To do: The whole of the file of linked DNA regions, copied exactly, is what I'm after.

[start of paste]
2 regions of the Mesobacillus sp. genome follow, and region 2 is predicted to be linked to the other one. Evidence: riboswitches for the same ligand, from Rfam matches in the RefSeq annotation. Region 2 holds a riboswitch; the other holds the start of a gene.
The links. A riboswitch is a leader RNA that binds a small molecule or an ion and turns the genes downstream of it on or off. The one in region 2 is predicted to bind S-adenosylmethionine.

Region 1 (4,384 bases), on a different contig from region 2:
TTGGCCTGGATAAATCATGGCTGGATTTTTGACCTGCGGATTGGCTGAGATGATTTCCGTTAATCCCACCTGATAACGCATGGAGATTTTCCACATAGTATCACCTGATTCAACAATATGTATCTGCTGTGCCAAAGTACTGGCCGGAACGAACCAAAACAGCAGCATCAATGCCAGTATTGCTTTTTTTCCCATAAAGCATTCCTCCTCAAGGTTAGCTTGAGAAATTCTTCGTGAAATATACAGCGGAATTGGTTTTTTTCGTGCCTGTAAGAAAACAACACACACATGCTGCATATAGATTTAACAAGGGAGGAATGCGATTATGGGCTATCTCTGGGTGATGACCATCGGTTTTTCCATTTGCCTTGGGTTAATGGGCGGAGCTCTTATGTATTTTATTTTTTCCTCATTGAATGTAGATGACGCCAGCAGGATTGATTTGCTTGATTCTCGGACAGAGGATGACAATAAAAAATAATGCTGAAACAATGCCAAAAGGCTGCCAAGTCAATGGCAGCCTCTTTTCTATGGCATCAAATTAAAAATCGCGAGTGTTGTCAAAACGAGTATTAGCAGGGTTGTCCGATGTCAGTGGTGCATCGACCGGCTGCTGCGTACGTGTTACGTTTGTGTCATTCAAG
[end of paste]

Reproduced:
2 regions of the Mesobacillus sp. genome follow, and region 2 is predicted to be linked to the other one. Evidence: riboswitches for the same ligand, from Rfam matches in the RefSeq annotation. Region 2 holds a riboswitch; the other holds the start of a gene.
The links. A riboswitch is a leader RNA that binds a small molecule or an ion and turns the genes downstream of it on or off. The one in region 2 is predicted to bind S-adenosylmethionine.

Region 1 (4,384 bases), on a different contig from region 2:
TTGGCCTGGATAAATCATGGCTGGATTTTTGACCTGCGGATTGGCTGAGATGATTTCCGTTAATCCCACCTGATAACGCATGGAGATTTTCCACATAGTATCACCTGATTCAACAATATGTATCTGCTGTGCCAAAGTACTGGCCGGAACGAACCAAAACAGCAGCATCAATGCCAGTATTGCTTTTTTTCCCATAAAGCATTCCTCCTCAAGGTTAGCTTGAGAAATTCTTCGTGAAATATACAGCGGAATTGGTTTTTTTCGTGCCTGTAAGAAAACAACACACACATGCTGCATATAGATTTAACAAGGGAGGAATGCGATTATGGGCTATCTCTGGGTGATGACCATCGGTTTTTCCATTTGCCTTGGGTTAATGGGCGGAGCTCTTATGTATTTTATTTTTTCCTCATTGAATGTAGATGACGCCAGCAGGATTGATTTGCTTGATTCTCGGACAGAGGATGACAATAAAAAATAATGCTGAAACAATGCCAAAAGGCTGCCAAGTCAATGGCAGCCTCTTTTCTATGGCATCAAATTAAAAATCGCGAGTGTTGTCAAAACGAGTATTAGCAGGGTTGTCCGATGTCAGTGGTGCATCGACCGGCTGCTGCGTACGTGTTACGTTTGTGTCATTCAAG